Myanmar is facing a looming HIV crisis and is listed as a ?country of concern? by UNAIDS. After the first case of HIV was diagnosed in Myanmar in 1988, and the HIV epidemic rapidly escalated over the next decade, in particular among marginalized populations, such as substance users and sex workers. This resulted in Myanmar having the third largest population of PLWH in Southeast Asia, after only Indonesia and Thailand. Currently, the mortality rates among PLWH remain high, and are 16 times higher than that of the US and 20% higher than the international average. An important reason for this high mortality is that treatment coverage is still low, with only 56% of PLWH currently receiving medications. As a consequence, HIV remains in the top 10 causes of death in Myanmar. Adding to the challenges, major international aid organizations are scheduled to withdraw from Myanmar by 2020. Hence, there is an urgent need to collect evidence to develop optimal HIV care in a local healthcare setting and to scale up treatment coverage in response to this pending transition. Yet, the existing evidence regarding HIV care in Myanmar remains extremely limited, and there are few studies to assist Myanmar PLWH to manage barriers to care, such as HIV stigma. HIV-related stigma is negatively impact multiple domains of PLWH's health and lives. For example, HIV stigma may deter PLWH from utilizing health services necessary for their health and survival. Yet, there is still no published study exploring how Myanmar PLWH experience and manage HIV stigma beyond the UNAIDS report of social exclusion experienced by PLWH in Myanmar. In addition, as Myanmar is a typical Buddhist country where more than 85% of the population identify as Buddhists, it is necessary to take into consideration Buddhist understanding and interpretations of illness and suffering in general, and HIV specifically. Therefore, in this project, we propose to explore the Buddhist conceptualizations of HIV stigma in Myanmar by interviewing 30 HIV+ individuals and then culturally adapting an evidence-based intervention to reduce HIV stigma among Myanmar PWLH. These two specific aims are 1. We will conduct in-depth interviews with 30 people with HIV in Myanmar to explore and identify Buddhist conceptualizations of HIV stigma. 2. Based on the results from Aim 1, we will adapt Bogart and colleagues' stigma-reduction intervention to tailor it to the needs of Myanmar PLWH, applying a modified ADAPT-ITT approach with six focus groups that involves separate groups for substance users, sex workers, MSM, transgender individuals, and heterosexual men and women.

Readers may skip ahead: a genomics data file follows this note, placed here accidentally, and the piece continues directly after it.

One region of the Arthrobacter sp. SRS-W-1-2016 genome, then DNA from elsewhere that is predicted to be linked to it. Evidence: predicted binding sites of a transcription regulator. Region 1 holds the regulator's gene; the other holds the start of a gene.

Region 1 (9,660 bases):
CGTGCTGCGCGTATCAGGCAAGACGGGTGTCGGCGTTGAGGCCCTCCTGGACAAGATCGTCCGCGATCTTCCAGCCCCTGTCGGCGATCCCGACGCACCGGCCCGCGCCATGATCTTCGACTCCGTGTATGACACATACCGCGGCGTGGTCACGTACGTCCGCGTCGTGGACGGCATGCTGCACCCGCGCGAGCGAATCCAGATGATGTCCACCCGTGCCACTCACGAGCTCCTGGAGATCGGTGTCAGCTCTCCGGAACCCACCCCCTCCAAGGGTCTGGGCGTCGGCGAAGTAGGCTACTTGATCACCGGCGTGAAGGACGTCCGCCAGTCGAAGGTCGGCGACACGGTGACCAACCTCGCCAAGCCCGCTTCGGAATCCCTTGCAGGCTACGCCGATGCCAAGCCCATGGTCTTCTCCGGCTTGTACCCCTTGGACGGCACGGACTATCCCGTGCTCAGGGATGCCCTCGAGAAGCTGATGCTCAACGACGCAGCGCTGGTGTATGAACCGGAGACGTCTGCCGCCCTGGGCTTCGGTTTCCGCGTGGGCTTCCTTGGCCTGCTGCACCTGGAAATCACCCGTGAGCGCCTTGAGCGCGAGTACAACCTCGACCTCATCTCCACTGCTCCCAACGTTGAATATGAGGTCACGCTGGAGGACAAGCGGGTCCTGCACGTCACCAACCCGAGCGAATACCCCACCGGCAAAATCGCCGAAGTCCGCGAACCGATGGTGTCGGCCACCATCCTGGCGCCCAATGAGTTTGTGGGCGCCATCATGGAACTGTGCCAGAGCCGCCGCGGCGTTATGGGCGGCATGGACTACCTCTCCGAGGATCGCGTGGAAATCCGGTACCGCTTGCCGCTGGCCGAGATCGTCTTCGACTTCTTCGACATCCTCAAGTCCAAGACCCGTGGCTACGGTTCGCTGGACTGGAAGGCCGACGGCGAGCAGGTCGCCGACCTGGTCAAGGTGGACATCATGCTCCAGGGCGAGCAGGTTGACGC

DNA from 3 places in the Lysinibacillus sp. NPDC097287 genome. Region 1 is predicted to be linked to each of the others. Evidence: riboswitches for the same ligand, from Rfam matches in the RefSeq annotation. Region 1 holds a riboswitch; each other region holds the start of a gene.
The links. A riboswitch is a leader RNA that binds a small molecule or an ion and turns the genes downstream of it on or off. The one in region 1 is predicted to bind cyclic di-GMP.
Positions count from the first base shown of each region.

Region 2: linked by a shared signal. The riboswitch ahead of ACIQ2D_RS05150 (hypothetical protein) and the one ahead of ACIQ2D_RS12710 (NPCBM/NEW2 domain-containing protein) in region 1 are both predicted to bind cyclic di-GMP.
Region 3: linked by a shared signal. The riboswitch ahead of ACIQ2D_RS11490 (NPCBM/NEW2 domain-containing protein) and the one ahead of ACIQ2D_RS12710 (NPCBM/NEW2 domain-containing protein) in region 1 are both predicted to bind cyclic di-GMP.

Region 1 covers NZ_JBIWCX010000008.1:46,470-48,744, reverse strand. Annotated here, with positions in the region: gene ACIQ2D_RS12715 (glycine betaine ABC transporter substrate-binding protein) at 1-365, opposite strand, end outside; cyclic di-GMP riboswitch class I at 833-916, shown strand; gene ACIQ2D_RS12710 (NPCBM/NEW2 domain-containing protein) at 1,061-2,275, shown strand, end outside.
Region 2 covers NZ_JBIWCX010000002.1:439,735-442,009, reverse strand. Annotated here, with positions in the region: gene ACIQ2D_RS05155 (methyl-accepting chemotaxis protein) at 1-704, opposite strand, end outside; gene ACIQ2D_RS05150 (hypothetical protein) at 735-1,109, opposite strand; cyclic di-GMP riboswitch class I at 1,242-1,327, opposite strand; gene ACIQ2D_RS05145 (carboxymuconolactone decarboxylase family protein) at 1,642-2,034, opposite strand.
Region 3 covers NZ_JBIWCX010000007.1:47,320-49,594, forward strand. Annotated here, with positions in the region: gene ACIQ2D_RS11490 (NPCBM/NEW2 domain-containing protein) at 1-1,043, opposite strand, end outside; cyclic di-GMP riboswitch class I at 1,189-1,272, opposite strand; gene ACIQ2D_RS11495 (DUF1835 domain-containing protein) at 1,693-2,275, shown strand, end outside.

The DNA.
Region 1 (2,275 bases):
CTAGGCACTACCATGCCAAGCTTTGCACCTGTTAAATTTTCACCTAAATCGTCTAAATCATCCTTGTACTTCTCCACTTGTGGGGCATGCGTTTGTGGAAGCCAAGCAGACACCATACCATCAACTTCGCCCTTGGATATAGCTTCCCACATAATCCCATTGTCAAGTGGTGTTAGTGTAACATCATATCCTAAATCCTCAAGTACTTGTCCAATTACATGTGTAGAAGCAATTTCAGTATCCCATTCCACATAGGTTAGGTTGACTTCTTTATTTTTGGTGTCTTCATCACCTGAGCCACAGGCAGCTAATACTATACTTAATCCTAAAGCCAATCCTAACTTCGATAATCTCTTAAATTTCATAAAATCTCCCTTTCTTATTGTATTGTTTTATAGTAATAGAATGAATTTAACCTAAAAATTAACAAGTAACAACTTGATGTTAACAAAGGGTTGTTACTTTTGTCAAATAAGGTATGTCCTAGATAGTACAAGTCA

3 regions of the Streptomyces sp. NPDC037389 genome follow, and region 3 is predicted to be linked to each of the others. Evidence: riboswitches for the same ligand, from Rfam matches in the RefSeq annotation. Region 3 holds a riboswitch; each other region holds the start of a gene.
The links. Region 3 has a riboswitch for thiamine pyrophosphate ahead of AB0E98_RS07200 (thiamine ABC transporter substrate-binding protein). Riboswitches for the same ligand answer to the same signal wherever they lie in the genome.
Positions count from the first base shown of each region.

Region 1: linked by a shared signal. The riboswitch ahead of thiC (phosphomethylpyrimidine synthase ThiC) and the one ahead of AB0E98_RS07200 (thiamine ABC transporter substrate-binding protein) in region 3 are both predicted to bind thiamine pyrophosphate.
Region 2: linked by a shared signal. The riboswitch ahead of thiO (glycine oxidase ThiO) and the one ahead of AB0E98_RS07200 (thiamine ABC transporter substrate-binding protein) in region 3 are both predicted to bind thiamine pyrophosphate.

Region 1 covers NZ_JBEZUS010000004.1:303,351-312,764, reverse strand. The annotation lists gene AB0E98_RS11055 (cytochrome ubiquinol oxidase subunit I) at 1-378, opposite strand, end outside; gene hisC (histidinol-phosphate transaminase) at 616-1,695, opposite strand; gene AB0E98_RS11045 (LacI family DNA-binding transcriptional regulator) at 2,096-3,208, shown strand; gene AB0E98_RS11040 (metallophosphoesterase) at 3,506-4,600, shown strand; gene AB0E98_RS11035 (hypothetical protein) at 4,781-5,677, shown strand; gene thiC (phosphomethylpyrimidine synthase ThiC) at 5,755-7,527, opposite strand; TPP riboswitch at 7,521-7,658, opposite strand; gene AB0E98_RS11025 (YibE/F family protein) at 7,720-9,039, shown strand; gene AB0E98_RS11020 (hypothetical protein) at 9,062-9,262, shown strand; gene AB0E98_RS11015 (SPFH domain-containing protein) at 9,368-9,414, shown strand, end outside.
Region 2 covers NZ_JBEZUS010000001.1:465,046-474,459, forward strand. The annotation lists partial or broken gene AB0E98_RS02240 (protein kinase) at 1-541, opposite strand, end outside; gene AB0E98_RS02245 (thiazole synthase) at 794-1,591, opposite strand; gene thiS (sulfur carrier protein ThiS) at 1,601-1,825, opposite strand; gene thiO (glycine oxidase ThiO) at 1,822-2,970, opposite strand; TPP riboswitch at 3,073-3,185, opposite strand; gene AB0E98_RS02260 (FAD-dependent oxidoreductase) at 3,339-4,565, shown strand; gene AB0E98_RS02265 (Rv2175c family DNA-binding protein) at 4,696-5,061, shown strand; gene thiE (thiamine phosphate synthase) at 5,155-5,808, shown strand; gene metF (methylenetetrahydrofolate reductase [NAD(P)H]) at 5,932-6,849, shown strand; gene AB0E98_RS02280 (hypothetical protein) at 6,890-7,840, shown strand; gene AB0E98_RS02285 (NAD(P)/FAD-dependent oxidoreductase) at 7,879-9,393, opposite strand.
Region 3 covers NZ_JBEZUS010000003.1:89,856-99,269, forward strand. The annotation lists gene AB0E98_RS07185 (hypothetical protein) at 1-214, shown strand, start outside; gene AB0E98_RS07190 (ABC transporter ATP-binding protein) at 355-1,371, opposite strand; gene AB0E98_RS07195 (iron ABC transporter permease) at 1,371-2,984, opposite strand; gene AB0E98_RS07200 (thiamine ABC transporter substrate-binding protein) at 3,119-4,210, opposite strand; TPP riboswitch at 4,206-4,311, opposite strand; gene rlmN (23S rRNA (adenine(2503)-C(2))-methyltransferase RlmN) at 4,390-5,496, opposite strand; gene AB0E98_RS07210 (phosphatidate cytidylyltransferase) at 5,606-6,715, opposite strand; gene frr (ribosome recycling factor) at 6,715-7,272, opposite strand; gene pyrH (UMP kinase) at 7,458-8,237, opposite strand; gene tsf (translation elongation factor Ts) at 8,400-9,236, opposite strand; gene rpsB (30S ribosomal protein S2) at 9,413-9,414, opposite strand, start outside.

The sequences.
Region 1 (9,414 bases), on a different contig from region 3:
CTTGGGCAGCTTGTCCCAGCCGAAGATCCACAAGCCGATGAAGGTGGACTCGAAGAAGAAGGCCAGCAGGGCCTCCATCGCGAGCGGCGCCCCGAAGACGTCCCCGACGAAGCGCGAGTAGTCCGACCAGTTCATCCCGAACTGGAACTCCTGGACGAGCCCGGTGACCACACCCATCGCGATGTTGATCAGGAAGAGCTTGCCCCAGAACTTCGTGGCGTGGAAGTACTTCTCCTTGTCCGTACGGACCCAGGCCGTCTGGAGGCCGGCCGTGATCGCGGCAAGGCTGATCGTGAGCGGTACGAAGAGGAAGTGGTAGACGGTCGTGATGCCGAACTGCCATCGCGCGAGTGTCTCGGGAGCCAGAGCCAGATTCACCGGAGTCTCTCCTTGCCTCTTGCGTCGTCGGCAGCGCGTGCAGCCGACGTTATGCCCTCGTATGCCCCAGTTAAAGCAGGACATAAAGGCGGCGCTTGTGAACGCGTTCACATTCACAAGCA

Public Health Relevance

4.2.a Narrative study description Myanmar is facing a looming HIV crisis and is listed as a ?country of concern? by UNAIDS. There is still no published study exploring how Myanmar PLWH experience and manage HIV stigma beyond the UNAIDS report of social exclusion experienced by PLWH in Myanmar. Therefore, in this project, we propose to explore the Buddhist conceptualizations of HIV stigma in Myanmar by interviewing 30 HIV+ individuals and then culturally adapting an evidence-based intervention to reduce HIV stigma among Myanmar PWLH.

Agency
National Institute of Health (NIH)
Institute
Fogarty International Center (FIC)
Type
Exploratory/Developmental Grants (R21)
Project #
1R21TW011277-01
Application #
9754675
Study Section
Special Emphasis Panel (ZRG1)
Program Officer
Bansal, Geetha Parthasarathy
Project Start
2019-05-04
Project End
2021-04-30
Budget Start
2019-05-04
Budget End
2020-04-30
Support Year
1
Fiscal Year
2020
Total Cost
Indirect Cost
Name
University of California Los Angeles
Department
Type
Schools of Nursing
DUNS #
092530369
City
Los Angeles
State
CA
Country
United States
Zip Code
90095